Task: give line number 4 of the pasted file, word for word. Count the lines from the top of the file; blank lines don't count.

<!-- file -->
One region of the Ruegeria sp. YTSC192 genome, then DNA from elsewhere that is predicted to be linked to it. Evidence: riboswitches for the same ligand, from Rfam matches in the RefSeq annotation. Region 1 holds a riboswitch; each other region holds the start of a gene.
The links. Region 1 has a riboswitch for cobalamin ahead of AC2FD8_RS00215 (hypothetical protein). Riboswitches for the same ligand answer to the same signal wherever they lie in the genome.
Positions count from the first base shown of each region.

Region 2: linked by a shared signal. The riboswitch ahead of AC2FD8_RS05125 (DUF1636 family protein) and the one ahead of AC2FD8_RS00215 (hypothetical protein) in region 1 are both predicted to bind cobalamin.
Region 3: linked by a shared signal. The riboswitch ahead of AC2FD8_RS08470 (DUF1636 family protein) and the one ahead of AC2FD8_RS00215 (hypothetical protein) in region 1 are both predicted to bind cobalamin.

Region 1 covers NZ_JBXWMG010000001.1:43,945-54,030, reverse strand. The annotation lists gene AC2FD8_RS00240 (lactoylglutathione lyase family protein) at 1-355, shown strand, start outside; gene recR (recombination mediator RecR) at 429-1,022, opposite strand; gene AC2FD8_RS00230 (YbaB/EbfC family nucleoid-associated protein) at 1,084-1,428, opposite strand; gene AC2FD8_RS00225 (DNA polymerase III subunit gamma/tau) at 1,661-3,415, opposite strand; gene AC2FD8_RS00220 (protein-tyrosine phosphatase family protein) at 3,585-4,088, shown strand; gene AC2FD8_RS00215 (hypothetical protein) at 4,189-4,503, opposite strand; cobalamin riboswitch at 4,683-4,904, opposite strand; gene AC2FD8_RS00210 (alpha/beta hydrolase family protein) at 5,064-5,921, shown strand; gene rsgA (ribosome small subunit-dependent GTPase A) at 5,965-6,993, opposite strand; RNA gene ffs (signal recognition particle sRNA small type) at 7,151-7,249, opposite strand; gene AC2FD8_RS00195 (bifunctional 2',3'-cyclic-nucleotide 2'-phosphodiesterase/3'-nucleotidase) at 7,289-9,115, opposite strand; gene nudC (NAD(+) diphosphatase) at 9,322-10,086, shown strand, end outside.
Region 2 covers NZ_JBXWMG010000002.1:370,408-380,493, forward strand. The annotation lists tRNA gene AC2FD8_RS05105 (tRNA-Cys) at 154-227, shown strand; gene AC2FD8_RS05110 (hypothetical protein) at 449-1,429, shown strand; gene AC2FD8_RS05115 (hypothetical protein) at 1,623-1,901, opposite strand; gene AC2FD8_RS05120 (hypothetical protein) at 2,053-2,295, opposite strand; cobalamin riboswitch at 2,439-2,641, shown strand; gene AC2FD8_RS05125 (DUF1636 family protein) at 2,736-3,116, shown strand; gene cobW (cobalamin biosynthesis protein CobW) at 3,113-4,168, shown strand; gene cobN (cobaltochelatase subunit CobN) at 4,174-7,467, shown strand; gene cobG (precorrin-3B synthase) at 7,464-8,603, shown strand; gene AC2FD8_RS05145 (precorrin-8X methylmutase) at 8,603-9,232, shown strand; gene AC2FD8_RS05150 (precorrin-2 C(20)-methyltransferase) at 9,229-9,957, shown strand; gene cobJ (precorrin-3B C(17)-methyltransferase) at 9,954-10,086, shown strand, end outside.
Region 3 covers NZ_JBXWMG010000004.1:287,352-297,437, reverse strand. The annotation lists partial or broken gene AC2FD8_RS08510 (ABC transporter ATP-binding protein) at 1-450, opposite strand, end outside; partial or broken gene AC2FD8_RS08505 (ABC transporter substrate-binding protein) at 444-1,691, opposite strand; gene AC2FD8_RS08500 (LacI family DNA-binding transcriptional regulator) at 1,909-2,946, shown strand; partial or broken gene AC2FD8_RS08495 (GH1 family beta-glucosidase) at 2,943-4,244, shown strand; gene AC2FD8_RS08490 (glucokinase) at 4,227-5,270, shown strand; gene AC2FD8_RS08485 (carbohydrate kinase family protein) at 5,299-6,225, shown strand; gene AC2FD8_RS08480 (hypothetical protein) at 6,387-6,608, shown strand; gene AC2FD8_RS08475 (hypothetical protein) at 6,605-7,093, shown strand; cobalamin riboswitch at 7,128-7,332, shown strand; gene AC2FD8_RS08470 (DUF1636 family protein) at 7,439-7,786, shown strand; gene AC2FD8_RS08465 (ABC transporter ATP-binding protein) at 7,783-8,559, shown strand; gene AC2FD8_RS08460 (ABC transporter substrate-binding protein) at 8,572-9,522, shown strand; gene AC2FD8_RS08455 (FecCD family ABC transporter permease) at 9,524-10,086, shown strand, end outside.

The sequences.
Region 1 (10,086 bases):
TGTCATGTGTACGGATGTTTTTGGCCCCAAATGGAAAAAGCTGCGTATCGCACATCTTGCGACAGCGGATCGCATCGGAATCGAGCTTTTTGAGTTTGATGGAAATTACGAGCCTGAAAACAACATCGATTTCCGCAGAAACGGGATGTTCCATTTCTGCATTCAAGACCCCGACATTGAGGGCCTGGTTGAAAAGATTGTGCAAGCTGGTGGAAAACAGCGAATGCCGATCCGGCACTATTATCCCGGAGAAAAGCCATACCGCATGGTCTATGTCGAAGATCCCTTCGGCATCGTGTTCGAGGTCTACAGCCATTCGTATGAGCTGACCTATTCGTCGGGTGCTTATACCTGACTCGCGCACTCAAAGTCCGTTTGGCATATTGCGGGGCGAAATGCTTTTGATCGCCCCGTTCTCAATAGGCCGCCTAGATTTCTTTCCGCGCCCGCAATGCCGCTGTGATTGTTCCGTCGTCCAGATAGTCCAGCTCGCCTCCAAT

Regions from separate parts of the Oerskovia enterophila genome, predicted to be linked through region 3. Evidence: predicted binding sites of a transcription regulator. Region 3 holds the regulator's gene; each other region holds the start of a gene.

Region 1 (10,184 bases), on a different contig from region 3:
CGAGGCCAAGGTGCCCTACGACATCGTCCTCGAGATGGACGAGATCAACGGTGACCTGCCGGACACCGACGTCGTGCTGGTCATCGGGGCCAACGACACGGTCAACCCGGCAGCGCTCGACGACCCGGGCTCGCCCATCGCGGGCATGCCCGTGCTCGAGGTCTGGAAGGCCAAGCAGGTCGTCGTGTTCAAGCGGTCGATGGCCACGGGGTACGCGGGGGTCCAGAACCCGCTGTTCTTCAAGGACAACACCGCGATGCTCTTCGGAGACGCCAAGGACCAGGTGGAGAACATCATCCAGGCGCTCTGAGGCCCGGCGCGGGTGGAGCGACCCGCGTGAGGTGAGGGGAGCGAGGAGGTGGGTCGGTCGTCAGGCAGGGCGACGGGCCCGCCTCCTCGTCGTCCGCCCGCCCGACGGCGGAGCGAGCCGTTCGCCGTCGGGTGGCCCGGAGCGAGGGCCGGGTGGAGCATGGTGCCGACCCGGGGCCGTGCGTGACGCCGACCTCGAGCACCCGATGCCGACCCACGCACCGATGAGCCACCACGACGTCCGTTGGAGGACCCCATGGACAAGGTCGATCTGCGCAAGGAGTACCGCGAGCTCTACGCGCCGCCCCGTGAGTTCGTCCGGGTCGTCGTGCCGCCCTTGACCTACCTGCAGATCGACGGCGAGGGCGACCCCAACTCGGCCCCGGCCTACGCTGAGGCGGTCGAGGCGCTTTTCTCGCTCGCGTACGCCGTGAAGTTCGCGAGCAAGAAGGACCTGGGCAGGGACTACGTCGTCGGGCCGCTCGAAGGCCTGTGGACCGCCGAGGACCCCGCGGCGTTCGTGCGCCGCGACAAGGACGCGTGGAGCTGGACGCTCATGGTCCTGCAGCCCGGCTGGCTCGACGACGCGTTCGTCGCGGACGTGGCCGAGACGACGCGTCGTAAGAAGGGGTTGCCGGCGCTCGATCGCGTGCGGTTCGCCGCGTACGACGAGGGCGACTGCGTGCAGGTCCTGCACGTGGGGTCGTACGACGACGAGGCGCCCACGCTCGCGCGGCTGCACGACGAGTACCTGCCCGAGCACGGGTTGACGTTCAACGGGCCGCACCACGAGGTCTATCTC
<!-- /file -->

Region 2: linked by a shared signal. The riboswitch ahead of AC2FD8_RS05125 (DUF1636 family protein) and the one ahead of AC2FD8_RS00215 (hypothetical protein) in region 1 are both predicted to bind cobalamin.